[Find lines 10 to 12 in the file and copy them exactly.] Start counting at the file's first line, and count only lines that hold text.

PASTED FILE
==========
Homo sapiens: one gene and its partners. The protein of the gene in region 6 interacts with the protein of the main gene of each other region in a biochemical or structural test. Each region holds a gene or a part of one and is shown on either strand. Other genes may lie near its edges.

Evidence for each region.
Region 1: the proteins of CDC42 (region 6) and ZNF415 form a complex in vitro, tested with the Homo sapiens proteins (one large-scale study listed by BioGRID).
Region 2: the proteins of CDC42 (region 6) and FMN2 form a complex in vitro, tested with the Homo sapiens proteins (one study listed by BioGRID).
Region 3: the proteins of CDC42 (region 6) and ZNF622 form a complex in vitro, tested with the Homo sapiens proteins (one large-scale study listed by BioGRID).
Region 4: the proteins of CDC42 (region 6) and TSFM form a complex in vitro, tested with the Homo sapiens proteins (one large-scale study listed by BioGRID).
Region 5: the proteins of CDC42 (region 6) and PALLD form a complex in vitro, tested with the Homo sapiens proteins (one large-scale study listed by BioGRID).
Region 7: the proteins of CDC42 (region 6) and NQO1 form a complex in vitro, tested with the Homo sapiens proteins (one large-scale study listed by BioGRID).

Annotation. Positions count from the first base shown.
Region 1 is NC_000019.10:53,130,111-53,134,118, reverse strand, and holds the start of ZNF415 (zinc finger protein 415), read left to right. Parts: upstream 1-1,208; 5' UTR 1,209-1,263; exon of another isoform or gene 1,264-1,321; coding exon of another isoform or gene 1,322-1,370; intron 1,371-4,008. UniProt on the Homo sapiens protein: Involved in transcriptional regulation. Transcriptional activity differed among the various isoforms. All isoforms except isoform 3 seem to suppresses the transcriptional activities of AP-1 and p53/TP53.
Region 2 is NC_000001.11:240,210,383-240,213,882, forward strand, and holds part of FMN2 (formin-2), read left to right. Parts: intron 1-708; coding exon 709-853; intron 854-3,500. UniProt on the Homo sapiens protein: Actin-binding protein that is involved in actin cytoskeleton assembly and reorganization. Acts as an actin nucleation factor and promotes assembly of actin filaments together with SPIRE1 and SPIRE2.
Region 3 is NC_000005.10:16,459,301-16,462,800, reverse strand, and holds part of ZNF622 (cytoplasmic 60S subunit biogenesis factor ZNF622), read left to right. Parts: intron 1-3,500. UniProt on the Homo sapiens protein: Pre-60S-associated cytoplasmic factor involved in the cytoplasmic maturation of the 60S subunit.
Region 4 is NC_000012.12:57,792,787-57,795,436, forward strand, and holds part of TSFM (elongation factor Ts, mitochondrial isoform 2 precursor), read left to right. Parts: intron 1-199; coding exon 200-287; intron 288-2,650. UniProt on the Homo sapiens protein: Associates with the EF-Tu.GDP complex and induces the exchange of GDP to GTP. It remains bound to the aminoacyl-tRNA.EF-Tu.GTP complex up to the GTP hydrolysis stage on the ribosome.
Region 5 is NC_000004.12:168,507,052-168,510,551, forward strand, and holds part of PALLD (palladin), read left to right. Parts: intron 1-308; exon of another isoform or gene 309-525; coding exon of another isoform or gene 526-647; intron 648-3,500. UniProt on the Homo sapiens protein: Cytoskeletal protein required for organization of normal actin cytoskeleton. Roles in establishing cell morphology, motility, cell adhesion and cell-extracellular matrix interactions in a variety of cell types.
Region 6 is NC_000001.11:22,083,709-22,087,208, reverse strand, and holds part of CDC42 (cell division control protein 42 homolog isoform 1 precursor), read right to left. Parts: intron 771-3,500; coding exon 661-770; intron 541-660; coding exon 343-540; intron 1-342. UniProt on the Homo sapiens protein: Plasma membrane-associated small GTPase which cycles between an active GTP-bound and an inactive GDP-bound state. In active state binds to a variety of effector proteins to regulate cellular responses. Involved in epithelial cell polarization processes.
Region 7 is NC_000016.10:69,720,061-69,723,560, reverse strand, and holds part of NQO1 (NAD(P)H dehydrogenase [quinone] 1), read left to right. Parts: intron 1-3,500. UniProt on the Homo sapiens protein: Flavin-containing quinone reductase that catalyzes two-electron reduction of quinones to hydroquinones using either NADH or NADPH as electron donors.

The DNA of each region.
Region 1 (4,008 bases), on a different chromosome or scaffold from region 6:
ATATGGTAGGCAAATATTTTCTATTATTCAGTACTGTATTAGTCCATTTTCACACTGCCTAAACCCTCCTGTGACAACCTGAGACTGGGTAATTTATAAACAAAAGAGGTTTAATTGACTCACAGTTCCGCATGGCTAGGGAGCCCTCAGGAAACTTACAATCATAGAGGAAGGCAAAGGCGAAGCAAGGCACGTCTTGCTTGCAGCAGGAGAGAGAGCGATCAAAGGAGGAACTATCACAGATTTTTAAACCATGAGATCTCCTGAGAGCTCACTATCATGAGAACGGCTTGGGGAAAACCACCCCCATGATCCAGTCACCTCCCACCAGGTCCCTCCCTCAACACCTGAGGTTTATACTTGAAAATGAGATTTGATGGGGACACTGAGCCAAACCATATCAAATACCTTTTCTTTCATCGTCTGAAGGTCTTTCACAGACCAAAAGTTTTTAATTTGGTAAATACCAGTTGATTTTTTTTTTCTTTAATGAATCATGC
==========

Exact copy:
Region 1 is NC_000019.10:53,130,111-53,134,118, reverse strand, and holds the start of ZNF415 (zinc finger protein 415), read left to right. Parts: upstream 1-1,208; 5' UTR 1,209-1,263; exon of another isoform or gene 1,264-1,321; coding exon of another isoform or gene 1,322-1,370; intron 1,371-4,008. UniProt on the Homo sapiens protein: Involved in transcriptional regulation. Transcriptional activity differed among the various isoforms. All isoforms except isoform 3 seem to suppresses the transcriptional activities of AP-1 and p53/TP53.
Region 2 is NC_000001.11:240,210,383-240,213,882, forward strand, and holds part of FMN2 (formin-2), read left to right. Parts: intron 1-708; coding exon 709-853; intron 854-3,500. UniProt on the Homo sapiens protein: Actin-binding protein that is involved in actin cytoskeleton assembly and reorganization. Acts as an actin nucleation factor and promotes assembly of actin filaments together with SPIRE1 and SPIRE2.
Region 3 is NC_000005.10:16,459,301-16,462,800, reverse strand, and holds part of ZNF622 (cytoplasmic 60S subunit biogenesis factor ZNF622), read left to right. Parts: intron 1-3,500. UniProt on the Homo sapiens protein: Pre-60S-associated cytoplasmic factor involved in the cytoplasmic maturation of the 60S subunit.